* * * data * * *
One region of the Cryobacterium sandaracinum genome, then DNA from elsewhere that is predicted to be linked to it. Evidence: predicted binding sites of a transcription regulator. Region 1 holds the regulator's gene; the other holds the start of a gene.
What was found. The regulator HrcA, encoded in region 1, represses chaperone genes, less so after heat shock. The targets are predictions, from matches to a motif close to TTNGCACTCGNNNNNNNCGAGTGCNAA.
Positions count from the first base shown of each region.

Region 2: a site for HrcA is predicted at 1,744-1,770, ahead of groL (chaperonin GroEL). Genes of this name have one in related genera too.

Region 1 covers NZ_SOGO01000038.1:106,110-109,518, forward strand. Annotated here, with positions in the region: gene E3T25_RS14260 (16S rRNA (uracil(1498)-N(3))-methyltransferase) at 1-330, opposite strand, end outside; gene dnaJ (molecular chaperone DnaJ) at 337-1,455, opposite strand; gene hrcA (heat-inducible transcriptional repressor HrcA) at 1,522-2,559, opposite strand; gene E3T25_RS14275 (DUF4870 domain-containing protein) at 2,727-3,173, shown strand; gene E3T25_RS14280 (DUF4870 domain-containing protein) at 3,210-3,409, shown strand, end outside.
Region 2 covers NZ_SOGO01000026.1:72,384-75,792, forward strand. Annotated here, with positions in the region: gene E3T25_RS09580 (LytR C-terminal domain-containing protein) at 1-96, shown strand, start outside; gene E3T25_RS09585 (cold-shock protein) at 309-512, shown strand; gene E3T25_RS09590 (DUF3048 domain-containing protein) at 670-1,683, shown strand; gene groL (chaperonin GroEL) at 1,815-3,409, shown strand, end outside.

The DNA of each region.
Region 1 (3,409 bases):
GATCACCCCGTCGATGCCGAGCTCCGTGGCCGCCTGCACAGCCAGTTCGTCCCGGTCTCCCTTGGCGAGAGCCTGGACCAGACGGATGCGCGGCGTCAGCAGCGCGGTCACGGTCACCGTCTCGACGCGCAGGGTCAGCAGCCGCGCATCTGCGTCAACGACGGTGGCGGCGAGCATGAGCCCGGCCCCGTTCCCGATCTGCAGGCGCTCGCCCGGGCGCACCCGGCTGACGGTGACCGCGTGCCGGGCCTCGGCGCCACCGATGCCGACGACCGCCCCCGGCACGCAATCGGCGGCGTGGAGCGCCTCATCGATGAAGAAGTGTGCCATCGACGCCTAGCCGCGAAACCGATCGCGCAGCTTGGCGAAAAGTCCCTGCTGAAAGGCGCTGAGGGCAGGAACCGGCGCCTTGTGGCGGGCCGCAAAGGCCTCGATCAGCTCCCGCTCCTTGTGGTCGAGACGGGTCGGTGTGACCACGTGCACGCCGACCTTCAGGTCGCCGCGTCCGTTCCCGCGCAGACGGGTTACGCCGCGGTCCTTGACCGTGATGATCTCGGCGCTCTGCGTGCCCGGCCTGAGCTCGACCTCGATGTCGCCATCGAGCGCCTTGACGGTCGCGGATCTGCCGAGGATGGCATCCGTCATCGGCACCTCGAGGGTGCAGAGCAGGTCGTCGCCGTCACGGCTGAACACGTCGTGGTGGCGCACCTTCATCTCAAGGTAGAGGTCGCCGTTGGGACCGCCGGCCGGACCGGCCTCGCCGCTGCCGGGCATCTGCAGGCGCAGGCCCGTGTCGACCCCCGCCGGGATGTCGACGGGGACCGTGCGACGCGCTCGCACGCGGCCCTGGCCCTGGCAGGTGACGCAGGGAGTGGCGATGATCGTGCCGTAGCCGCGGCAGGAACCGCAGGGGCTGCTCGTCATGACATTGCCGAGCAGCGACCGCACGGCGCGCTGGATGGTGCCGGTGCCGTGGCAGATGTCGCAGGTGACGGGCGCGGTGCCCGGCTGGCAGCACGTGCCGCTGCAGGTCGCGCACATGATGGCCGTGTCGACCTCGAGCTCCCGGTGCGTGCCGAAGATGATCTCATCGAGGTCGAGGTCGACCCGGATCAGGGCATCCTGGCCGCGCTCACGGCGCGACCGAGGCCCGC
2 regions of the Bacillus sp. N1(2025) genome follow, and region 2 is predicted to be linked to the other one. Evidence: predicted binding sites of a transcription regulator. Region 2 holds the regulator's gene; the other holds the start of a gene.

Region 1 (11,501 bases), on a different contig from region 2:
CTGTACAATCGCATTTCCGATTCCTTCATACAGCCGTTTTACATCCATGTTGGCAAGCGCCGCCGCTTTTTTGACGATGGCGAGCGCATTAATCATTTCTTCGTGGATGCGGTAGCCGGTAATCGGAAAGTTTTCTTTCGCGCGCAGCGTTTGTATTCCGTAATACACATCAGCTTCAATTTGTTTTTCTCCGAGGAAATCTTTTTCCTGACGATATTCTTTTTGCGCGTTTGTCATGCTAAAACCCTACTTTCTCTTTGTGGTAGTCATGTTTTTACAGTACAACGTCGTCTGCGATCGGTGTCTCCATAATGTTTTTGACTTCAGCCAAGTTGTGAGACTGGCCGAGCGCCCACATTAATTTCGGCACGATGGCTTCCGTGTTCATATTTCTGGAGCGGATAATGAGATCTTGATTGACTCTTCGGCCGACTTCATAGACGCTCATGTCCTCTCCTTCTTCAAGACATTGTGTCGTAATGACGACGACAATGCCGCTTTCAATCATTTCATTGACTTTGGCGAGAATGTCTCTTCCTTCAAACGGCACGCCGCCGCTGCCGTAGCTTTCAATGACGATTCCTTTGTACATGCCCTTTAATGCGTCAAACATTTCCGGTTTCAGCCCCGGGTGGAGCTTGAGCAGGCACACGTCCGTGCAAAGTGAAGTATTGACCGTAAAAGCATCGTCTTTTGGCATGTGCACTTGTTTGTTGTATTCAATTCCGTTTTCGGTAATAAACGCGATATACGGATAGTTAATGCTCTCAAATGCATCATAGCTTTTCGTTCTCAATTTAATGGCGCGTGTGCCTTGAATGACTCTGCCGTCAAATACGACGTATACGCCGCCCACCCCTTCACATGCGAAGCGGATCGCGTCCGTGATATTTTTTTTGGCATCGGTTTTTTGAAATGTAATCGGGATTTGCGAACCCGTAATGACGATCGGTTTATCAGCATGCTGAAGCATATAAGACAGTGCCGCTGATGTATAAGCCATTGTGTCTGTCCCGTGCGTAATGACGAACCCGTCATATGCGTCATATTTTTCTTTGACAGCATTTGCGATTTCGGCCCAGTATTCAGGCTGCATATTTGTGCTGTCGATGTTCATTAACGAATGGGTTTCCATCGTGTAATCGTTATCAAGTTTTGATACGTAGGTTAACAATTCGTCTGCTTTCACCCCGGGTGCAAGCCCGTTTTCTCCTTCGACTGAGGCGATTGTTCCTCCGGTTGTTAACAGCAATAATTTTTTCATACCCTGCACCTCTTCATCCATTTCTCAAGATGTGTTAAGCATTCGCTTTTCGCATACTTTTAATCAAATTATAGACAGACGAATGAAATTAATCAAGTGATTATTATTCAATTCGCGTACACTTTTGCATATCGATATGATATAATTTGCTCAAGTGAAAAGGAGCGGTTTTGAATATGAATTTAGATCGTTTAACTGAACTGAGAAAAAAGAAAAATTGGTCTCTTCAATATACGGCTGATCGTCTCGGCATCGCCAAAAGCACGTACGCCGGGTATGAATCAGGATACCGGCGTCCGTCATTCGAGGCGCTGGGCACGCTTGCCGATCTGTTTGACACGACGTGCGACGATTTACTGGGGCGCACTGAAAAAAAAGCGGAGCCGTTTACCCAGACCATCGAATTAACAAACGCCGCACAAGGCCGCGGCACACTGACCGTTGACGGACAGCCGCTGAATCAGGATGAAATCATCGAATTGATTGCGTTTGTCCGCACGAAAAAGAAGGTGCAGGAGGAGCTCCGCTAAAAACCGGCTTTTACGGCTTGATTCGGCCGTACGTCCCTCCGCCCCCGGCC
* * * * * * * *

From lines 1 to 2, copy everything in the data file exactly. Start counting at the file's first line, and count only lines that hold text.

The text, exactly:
One region of the Cryobacterium sandaracinum genome, then DNA from elsewhere that is predicted to be linked to it. Evidence: predicted binding sites of a transcription regulator. Region 1 holds the regulator's gene; the other holds the start of a gene.
What was found. The regulator HrcA, encoded in region 1, represses chaperone genes, less so after heat shock. The targets are predictions, from matches to a motif close to TTNGCACTCGNNNNNNNCGAGTGCNAA.